George Harrison Once Pulled A Prank On Phil Collins

George Harrison Once Pulled A Prank On Phil Collins | Society Of Rock Videos

At 19 years old, the British musician and former Genesis member, Phil Collins contributed to the recordings of George Harrison’s debut solo album, All Things Must Pass (1970). However, his involvement remained uncredited, prompting Harrison to playfully make amends.

Harrison once remarked:

“I play a little guitar, write a few tunes, make a few movies, but none of that’s really me.
“The real me is something else.”

With a decade-long tenure with The Beatles and over three decades as a solo artist, Harrison’s musical journey includes notable works like the triple album All Things Must Pass (1970) and his collaboration with the supergroup Traveling Wilburys.

Though recognized as the most reserved and mystical member of the Fab Four, Harrison possessed a keen sense of humor, exemplified in a memorable anecdote involving Collins.

Collins’ connection to The Beatles traces back to 1964 when, at the age of 13, he appeared as an extra in their film A Hard Day’s Night (1964). Despite spending the day amidst screaming teenagers during a climactic concert scene, his musical integrity prevailed.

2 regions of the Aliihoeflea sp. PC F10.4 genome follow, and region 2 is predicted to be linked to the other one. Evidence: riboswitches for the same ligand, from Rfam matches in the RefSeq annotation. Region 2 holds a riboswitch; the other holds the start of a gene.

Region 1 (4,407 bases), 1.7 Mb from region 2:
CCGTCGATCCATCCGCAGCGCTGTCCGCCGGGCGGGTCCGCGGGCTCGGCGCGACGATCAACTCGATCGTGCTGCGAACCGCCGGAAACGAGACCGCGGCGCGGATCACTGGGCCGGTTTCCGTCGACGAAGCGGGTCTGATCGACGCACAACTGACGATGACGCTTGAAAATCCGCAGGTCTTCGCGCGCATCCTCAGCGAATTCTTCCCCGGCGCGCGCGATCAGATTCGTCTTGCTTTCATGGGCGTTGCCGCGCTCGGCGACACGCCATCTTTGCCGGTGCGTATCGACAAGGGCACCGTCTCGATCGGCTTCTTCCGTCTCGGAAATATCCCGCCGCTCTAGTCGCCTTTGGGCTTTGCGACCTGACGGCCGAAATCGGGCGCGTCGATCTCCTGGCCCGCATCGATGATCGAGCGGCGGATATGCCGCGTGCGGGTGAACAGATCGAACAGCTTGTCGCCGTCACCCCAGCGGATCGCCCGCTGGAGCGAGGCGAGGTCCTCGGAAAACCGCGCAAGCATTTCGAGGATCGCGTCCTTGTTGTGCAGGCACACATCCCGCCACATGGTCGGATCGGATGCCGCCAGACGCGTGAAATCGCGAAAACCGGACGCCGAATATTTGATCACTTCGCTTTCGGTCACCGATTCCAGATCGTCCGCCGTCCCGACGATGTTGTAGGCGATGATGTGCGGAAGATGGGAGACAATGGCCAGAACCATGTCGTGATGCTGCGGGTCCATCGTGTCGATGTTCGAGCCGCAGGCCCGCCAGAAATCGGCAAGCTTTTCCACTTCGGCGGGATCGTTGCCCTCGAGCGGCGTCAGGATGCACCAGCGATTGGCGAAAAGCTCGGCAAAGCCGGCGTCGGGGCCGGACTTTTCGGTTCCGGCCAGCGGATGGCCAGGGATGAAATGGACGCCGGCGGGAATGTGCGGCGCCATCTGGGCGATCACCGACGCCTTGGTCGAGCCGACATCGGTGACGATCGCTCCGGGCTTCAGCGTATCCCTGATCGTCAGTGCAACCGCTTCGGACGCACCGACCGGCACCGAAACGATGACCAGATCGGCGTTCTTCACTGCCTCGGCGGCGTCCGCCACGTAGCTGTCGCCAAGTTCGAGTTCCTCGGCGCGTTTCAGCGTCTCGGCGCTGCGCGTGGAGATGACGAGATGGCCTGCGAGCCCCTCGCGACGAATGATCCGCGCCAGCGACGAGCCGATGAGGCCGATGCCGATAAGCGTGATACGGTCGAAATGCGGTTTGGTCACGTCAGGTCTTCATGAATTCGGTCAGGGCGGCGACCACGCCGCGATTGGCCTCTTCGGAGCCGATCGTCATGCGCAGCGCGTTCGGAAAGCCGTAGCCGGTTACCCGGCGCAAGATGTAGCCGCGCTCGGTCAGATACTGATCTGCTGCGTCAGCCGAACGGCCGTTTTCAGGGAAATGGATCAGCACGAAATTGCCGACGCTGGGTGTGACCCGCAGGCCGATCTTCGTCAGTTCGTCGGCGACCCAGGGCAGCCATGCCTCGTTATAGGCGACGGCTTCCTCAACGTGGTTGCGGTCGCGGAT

Years later, Collins found himself in another Beatles-related encounter, albeit with disappointing results. In 1970, he was enlisted to play congas for a session of “The Art of Dying,” a track intended for Harrison’s All Things Must Pass album.

It wasn’t until 2001, during preparations for a remastered album release marking its 30th anniversary, that Harrison discovered Collins’ uncredited contributions. Given their friendship over the years, Harrison decided to playfully rectify the oversight.

As an apology, Harrison sent Collins a version of the song claiming it included his lost percussion contributions. Collins, reflecting on the prank, humorously recounted:

“So now I know, they didn’t go off to watch TV, they went somewhere and said, ‘Get rid of him,’ cos I was playing so badly… I now realise I was fired by a Beatle… Thought you’d like it!’ I said, ‘You fucking bastard!’… It was lovely, wasn’t it?”

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